__Immunization achieves this result because reinvestment risk and price risk exactly offset one another whenever a bond portfolio's desired holding period is equal to its duration.__There are limitations to immunization.

*Duration tends to diminish more slowly than calendar time for coupon-paying bonds when interest rates do not change.*

__Every time market interest rates change the duration of every bond changes.____Therefore, periodic rebalancing will be necessary to continuously immunize a portfolio of bonds.__In addition, yield curves are not necessarily flat and do not shift in a parallel fashion, so the use of duration will not be exact.

**Learning Points:**

One of the problems with immunization is the

__cost__associated with rebalancing.

According to the expectations approach to the term structure of interest rates, a falling yield curve

__forecasts__falling interest rates in the years ahead.

Yield spreads tend to

__narrow__during a boom period in the economy.

The average duration for a portfolio of zero coupon bonds will

__change__as interest rates change.

If the interest rate is 10%, the weighted average duration for a portfolio of two $40 million face value zero coupon bonds with maturities of 4 and 8 years, respectively, is 5.64 years.

The liquidity preference theory about the term structure of interest rates asserts that if short-term interest rates are expected to remain the same in the future, the yield curve should be a

__rising__yield curve.

Long-term bonds have

__more__price change risk than short-term bonds.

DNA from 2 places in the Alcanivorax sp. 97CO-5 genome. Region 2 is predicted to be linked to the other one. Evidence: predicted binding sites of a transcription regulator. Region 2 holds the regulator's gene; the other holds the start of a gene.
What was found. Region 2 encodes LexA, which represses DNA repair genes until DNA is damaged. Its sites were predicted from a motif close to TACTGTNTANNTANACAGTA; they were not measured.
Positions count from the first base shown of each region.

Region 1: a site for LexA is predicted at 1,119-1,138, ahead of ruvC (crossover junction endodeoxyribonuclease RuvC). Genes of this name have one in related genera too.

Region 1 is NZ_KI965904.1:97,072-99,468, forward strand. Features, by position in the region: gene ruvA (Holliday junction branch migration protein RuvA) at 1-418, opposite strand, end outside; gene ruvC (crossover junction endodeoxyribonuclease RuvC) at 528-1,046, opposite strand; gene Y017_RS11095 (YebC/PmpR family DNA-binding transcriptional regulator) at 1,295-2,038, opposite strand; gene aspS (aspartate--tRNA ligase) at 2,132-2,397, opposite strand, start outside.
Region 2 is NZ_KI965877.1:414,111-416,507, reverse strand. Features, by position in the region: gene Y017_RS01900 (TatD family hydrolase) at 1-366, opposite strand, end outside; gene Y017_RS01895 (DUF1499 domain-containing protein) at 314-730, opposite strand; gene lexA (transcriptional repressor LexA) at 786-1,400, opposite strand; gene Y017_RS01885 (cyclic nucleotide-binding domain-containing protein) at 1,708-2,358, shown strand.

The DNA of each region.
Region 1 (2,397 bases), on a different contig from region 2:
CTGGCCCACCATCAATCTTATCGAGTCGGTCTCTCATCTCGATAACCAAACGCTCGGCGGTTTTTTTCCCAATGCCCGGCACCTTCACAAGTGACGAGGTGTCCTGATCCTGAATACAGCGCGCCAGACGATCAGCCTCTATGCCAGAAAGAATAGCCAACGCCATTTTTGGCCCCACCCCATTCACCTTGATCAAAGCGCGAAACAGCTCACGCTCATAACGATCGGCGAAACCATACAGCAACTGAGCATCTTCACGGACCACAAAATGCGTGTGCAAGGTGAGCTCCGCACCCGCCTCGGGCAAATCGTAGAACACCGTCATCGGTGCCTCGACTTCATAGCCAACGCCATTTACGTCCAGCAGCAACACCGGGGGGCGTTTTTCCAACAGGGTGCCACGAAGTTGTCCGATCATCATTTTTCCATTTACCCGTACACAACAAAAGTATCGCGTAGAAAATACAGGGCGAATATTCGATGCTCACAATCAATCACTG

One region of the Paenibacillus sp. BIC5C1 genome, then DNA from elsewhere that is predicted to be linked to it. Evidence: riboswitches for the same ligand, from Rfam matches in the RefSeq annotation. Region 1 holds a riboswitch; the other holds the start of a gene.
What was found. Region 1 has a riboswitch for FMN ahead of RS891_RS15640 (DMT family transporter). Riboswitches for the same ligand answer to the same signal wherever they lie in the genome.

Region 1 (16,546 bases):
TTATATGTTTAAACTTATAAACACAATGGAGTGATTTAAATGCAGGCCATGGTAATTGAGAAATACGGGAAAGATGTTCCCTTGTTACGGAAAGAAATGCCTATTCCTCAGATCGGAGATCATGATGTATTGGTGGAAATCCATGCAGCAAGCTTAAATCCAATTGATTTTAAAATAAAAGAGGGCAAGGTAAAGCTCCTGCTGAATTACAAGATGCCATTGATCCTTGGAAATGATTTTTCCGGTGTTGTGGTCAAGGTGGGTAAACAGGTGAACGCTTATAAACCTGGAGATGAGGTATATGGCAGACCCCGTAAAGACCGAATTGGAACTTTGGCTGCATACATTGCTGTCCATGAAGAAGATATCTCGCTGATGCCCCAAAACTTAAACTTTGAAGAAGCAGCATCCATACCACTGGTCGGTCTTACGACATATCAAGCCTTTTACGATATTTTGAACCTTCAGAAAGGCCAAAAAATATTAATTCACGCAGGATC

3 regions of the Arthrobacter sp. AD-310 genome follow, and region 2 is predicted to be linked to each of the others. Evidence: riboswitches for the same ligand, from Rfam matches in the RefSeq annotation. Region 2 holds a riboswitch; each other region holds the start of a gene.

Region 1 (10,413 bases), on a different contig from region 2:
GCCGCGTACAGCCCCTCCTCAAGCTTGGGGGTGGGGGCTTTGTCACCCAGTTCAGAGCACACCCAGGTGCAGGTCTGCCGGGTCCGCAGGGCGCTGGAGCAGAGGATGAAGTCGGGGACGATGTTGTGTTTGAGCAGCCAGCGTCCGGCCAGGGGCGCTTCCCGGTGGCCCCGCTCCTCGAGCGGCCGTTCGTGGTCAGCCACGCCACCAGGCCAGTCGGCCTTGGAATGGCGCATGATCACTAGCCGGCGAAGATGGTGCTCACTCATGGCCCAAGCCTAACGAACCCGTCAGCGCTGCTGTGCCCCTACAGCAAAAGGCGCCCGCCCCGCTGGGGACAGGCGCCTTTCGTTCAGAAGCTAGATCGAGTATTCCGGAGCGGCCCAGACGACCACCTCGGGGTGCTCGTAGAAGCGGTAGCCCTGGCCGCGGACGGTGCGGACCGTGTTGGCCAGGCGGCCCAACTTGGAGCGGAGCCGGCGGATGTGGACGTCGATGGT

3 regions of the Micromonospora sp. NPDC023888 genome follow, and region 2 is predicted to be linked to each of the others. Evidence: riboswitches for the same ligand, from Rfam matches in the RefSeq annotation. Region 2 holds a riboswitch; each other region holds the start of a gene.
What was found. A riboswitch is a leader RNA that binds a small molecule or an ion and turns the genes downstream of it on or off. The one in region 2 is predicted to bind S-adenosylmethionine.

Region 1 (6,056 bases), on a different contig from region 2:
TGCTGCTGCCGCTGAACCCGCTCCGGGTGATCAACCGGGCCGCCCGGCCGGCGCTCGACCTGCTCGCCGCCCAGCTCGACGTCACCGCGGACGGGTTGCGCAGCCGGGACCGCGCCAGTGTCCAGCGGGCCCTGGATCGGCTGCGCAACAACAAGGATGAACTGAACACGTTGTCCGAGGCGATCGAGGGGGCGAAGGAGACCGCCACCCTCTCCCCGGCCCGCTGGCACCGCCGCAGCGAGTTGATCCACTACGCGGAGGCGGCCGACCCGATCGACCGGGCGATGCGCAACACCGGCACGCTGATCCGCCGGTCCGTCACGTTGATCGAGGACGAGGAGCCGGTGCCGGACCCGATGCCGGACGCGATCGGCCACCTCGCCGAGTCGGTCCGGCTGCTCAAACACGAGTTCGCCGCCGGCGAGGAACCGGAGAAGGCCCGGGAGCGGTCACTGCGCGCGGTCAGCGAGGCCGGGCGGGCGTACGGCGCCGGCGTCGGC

## Wednesday, November 14, 2012

### Bond Valuation

__BOND VALUES__The value of a bond is simply the present value of all the security's future cash flows, as show below.

__Basic Bond Equation:__Present value

= [COUPON1/((1+YTM)^1)] + [COUPON2/((1+YTM)^2)] + .....+ [(COUPONt + face value)/((1+YTM)^t)]

The four terms that appear on the right-hand side of the present-value equation are discussed below:

__(1) Market interest rate:__The discount rate, or interest rate or yield-to-maturity, is the market interest rate that constantly changes. The bond's yield-to-maturity is represented by the symbol YTM. The YTM is the discount rate that equates all the bond's future cash flows with the current market price of the bond.

__(2) Face value, F:__The bond's face value (or principal value) is printed on the bond and is invariant throughout the bond's life.

__(3) Coupon:__The dollar amount of a bond's coupon interest payments equals the product of the coupon interest rate, denoted i, and the face value, F. Symbolically, coupon = iF.

__(4) The number of time periods__left until the bond matures and the terminal payment occurs is denoted T.

**Example:**

What is the value of a $1,000 bond with an 8% coupon rate, 3 years before maturity? The YTM is 10%.

iF = (0.08)($1,000) = $80

T = 3

YTM = 10

Present value

= [$80/((1+0.10)^1)] + [$80/((1+0.10)^2)] + [($80 + $1000)/((1+0.10)^3)]

= $72.727 + $66.116 + $811.420

= $ 950.26

__Semiannual Coupon Payments__**Semiannual coupon payments are more common than annual coupons. Therefore, the present value of a bond model must be modified slightly to accommodate the semiannual coupon payments.**

**Example:**

A $1,000 bond with an 8% coupon rate, 3 years before maturity. The YTM is 10%. What is the bond's present value if the coupons are paid semiannually?

Converting annual compounding to the semiannual compounding model for the same bond. The bond's annual coupon payments must be halved to get the semiannual coupon payments. The bond's compounding period is 6 months. The appropriate market rate of return or discount rate for semiannual coupons is half of the bond's YTM.